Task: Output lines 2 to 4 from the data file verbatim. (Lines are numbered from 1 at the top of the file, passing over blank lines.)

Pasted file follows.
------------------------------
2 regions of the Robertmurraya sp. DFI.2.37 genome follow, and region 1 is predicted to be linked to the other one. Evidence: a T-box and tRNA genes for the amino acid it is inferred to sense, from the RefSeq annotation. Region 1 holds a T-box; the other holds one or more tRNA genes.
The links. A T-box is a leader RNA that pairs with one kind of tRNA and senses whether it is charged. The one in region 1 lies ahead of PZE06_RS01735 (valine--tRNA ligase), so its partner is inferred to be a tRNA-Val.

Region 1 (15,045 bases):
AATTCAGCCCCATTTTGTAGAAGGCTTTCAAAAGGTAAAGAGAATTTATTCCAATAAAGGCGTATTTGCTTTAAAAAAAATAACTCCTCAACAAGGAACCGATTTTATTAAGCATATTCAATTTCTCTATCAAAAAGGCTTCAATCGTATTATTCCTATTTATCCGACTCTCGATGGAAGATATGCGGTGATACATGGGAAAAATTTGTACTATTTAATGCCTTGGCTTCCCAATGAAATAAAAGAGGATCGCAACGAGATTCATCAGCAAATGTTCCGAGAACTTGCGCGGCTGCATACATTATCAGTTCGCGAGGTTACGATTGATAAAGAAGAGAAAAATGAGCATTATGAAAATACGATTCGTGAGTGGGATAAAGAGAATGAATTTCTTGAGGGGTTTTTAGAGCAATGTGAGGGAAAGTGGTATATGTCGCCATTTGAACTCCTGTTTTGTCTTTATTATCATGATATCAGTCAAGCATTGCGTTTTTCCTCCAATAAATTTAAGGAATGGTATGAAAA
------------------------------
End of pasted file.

The links. A T-box is a leader RNA that pairs with one kind of tRNA and senses whether it is charged. The one in region 1 lies ahead of PZE06_RS01735 (valine--tRNA ligase), so its partner is inferred to be a tRNA-Val.

Region 1 (15,045 bases):
AATTCAGCCCCATTTTGTAGAAGGCTTTCAAAAGGTAAAGAGAATTTATTCCAATAAAGGCGTATTTGCTTTAAAAAAAATAACTCCTCAACAAGGAACCGATTTTATTAAGCATATTCAATTTCTCTATCAAAAAGGCTTCAATCGTATTATTCCTATTTATCCGACTCTCGATGGAAGATATGCGGTGATACATGGGAAAAATTTGTACTATTTAATGCCTTGGCTTCCCAATGAAATAAAAGAGGATCGCAACGAGATTCATCAGCAAATGTTCCGAGAACTTGCGCGGCTGCATACATTATCAGTTCGCGAGGTTACGATTGATAAAGAAGAGAAAAATGAGCATTATGAAAATACGATTCGTGAGTGGGATAAAGAGAATGAATTTCTTGAGGGGTTTTTAGAGCAATGTGAGGGAAAGTGGTATATGTCGCCATTTGAACTCCTGTTTTGTCTTTATTATCATGATATCAGTCAAGCATTGCGTTTTTCCTCCAATAAATTTAAGGAATGGTATGAAAA